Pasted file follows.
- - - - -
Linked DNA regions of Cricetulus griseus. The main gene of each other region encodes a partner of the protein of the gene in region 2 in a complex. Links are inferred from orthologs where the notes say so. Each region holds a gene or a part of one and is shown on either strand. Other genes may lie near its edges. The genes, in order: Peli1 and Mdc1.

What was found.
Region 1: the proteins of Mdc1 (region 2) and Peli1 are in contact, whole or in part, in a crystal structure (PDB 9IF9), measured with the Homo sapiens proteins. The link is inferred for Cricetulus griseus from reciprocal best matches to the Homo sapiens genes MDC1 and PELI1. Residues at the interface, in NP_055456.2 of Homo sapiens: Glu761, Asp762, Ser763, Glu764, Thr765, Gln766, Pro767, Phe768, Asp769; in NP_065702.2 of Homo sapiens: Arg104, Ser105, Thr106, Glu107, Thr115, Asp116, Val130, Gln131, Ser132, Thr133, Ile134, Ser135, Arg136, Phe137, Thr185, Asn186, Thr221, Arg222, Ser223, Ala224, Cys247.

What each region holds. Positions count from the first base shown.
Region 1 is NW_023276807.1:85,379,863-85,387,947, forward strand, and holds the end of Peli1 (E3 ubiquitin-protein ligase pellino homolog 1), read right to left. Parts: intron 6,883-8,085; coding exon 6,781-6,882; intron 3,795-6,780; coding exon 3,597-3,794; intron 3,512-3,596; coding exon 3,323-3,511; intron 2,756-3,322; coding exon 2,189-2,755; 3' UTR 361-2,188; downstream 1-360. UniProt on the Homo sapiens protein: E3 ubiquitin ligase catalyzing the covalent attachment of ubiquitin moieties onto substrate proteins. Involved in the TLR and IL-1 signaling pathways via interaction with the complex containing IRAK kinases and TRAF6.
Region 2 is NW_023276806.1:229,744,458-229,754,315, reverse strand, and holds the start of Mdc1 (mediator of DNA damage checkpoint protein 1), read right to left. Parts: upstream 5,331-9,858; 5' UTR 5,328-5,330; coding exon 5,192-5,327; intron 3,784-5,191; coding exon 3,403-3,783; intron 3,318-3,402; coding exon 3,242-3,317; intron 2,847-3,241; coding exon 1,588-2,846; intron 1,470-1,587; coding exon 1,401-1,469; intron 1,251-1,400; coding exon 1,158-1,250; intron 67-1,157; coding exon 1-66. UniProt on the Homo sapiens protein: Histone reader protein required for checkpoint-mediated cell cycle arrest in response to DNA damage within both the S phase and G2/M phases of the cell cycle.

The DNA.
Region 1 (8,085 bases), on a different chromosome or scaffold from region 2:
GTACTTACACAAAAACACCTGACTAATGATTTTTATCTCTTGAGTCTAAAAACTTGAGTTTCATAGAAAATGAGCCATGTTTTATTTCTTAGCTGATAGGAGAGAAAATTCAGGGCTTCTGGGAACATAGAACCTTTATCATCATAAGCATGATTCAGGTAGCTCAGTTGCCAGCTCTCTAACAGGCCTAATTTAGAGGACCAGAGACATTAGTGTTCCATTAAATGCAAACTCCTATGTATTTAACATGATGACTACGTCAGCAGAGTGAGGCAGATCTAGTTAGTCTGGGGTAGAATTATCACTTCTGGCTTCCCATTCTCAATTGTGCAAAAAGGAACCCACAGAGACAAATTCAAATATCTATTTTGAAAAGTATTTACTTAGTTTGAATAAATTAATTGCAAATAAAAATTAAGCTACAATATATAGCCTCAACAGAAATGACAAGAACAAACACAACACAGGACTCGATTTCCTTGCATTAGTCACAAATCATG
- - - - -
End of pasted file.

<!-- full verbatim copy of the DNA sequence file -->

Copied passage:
Linked DNA regions of Cricetulus griseus. The main gene of each other region encodes a partner of the protein of the gene in region 2 in a complex. Links are inferred from orthologs where the notes say so. Each region holds a gene or a part of one and is shown on either strand. Other genes may lie near its edges. The genes, in order: Peli1 and Mdc1.

What was found.
Region 1: the proteins of Mdc1 (region 2) and Peli1 are in contact, whole or in part, in a crystal structure (PDB 9IF9), measured with the Homo sapiens proteins. The link is inferred for Cricetulus griseus from reciprocal best matches to the Homo sapiens genes MDC1 and PELI1. Residues at the interface, in NP_055456.2 of Homo sapiens: Glu761, Asp762, Ser763, Glu764, Thr765, Gln766, Pro767, Phe768, Asp769; in NP_065702.2 of Homo sapiens: Arg104, Ser105, Thr106, Glu107, Thr115, Asp116, Val130, Gln131, Ser132, Thr133, Ile134, Ser135, Arg136, Phe137, Thr185, Asn186, Thr221, Arg222, Ser223, Ala224, Cys247.

What each region holds. Positions count from the first base shown.
Region 1 is NW_023276807.1:85,379,863-85,387,947, forward strand, and holds the end of Peli1 (E3 ubiquitin-protein ligase pellino homolog 1), read right to left. Parts: intron 6,883-8,085; coding exon 6,781-6,882; intron 3,795-6,780; coding exon 3,597-3,794; intron 3,512-3,596; coding exon 3,323-3,511; intron 2,756-3,322; coding exon 2,189-2,755; 3' UTR 361-2,188; downstream 1-360. UniProt on the Homo sapiens protein: E3 ubiquitin ligase catalyzing the covalent attachment of ubiquitin moieties onto substrate proteins. Involved in the TLR and IL-1 signaling pathways via interaction with the complex containing IRAK kinases and TRAF6.
Region 2 is NW_023276806.1:229,744,458-229,754,315, reverse strand, and holds the start of Mdc1 (mediator of DNA damage checkpoint protein 1), read right to left. Parts: upstream 5,331-9,858; 5' UTR 5,328-5,330; coding exon 5,192-5,327; intron 3,784-5,191; coding exon 3,403-3,783; intron 3,318-3,402; coding exon 3,242-3,317; intron 2,847-3,241; coding exon 1,588-2,846; intron 1,470-1,587; coding exon 1,401-1,469; intron 1,251-1,400; coding exon 1,158-1,250; intron 67-1,157; coding exon 1-66. UniProt on the Homo sapiens protein: Histone reader protein required for checkpoint-mediated cell cycle arrest in response to DNA damage within both the S phase and G2/M phases of the cell cycle.

The DNA.
Region 1 (8,085 bases), on a different chromosome or scaffold from region 2:
GTACTTACACAAAAACACCTGACTAATGATTTTTATCTCTTGAGTCTAAAAACTTGAGTTTCATAGAAAATGAGCCATGTTTTATTTCTTAGCTGATAGGAGAGAAAATTCAGGGCTTCTGGGAACATAGAACCTTTATCATCATAAGCATGATTCAGGTAGCTCAGTTGCCAGCTCTCTAACAGGCCTAATTTAGAGGACCAGAGACATTAGTGTTCCATTAAATGCAAACTCCTATGTATTTAACATGATGACTACGTCAGCAGAGTGAGGCAGATCTAGTTAGTCTGGGGTAGAATTATCACTTCTGGCTTCCCATTCTCAATTGTGCAAAAAGGAACCCACAGAGACAAATTCAAATATCTATTTTGAAAAGTATTTACTTAGTTTGAATAAATTAATTGCAAATAAAAATTAAGCTACAATATATAGCCTCAACAGAAATGACAAGAACAAACACAACACAGGACTCGATTTCCTTGCATTAGTCACAAATCATG